In the first section of the book, Christiansen gives a brief history of wartime knitting in the United States and shares the remembrances of Red Cross knitters (check out the vintage patterns on the Red Cross website!). One strong message that comes through from this section, and from the whole book, is how charity knitting benefits everyone involved—the knitter, the organizer, and the recipient.
Wednesday, March 12, 2008
Wednesday, March 5, 2008
Monday, March 3, 2008
When I chose the color for my office, the coldest one in the house, I wanted something that at least looks warm. And I got it. Instead of the Tuscany gold promised by the paint chip, my walls turned out to be California poppy orange. It was a shock at first, but I loved it because (a) it’s bright, even on the dullest day and (b) I’m from California. Abandoning the calm Tuscan-inspired décor I’d envisioned, I’ve gone back to my roots and am slowly but surely putting together a fun, bright environment in which I spend the bulk of my day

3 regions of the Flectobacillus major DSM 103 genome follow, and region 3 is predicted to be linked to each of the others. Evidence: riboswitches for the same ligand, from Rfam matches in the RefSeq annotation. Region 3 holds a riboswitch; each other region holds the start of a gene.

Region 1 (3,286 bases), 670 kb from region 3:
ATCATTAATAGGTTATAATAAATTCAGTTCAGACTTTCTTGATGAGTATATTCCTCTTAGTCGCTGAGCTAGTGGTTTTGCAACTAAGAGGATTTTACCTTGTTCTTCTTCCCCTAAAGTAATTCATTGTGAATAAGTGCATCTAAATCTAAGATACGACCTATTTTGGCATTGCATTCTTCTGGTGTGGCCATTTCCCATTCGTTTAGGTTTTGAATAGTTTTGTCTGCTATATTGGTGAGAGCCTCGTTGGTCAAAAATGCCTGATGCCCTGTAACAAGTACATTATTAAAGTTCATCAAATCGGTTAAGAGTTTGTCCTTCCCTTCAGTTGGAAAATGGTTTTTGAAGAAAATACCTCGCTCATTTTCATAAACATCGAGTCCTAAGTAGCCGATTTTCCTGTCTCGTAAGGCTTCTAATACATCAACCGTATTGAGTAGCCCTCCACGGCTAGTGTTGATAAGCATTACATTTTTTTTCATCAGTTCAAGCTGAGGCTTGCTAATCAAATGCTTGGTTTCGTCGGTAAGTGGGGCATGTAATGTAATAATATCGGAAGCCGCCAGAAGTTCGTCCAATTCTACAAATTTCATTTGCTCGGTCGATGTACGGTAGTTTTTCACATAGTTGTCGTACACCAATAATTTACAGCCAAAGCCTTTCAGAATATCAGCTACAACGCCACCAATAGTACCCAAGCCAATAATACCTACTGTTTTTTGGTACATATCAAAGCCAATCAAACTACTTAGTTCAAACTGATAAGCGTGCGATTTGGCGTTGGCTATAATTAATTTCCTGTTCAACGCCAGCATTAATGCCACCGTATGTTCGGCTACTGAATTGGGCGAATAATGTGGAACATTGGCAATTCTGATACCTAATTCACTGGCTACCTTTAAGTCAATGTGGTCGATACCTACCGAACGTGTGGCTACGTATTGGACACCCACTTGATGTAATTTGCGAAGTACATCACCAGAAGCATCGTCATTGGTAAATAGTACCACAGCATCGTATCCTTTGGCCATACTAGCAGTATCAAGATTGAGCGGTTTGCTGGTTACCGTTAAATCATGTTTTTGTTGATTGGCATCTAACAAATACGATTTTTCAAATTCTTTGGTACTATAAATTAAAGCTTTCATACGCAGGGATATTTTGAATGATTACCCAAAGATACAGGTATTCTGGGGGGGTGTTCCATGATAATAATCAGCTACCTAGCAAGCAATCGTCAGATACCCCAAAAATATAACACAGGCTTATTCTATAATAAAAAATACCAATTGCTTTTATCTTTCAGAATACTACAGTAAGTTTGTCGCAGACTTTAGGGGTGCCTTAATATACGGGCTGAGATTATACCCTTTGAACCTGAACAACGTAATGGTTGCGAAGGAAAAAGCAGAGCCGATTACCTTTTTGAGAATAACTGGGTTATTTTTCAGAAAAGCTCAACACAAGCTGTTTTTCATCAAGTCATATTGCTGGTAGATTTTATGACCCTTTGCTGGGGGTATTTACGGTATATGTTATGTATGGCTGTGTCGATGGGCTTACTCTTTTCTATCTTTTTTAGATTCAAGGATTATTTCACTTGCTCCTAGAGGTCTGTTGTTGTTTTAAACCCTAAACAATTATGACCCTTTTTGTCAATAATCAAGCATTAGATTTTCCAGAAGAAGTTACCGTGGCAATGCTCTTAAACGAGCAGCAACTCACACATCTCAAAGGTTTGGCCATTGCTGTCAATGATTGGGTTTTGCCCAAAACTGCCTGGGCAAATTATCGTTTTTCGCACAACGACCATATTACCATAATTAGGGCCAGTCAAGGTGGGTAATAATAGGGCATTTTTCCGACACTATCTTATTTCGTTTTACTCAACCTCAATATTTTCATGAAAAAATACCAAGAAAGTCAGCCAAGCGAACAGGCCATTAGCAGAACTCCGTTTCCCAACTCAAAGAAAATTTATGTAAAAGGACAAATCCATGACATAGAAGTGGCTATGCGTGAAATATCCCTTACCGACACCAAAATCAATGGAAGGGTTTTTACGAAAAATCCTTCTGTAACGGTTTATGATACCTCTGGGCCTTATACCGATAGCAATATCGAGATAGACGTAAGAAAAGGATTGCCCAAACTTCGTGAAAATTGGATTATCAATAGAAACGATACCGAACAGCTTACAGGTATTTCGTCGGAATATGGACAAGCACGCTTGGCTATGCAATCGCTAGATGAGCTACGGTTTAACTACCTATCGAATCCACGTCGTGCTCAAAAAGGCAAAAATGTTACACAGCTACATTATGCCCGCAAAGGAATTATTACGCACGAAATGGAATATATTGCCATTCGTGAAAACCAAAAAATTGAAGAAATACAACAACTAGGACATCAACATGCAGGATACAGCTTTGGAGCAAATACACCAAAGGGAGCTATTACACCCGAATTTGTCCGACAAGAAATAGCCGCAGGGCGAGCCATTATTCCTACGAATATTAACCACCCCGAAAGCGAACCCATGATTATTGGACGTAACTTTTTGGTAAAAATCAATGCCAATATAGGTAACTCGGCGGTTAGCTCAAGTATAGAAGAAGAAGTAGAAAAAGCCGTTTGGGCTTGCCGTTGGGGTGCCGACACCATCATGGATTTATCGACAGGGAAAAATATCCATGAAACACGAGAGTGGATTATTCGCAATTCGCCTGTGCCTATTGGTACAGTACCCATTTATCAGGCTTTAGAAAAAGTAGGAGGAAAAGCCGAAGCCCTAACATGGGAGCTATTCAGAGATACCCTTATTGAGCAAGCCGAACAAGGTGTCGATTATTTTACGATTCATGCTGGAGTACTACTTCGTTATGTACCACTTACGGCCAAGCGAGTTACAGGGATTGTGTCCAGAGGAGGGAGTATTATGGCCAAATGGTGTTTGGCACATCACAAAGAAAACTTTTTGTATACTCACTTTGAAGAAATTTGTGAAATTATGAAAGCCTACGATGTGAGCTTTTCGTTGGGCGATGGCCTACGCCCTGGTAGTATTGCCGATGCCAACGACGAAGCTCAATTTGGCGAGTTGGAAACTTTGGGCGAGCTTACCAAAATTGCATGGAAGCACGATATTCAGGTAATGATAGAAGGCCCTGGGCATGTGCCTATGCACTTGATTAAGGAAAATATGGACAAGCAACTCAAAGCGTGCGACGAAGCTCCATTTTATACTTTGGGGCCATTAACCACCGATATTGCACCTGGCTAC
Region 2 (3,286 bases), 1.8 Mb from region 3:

Last year I painted an ugly old metal filing cabinet bright red. This was my first attempt at spray painting (not a success) and then at brush painting metal and involved lots of whining to Hayley and hard lessons about paint and humidity (see “one of the rainiest parts of one of the rainiest areas in the country” above). Thank goodness Hayley is a goddess of painting and could help me even from 1200 miles away. I love this cabinet now and I’m covering one side of it with tacky, touristy magnets like you’d find in a beach-town souvenir shop.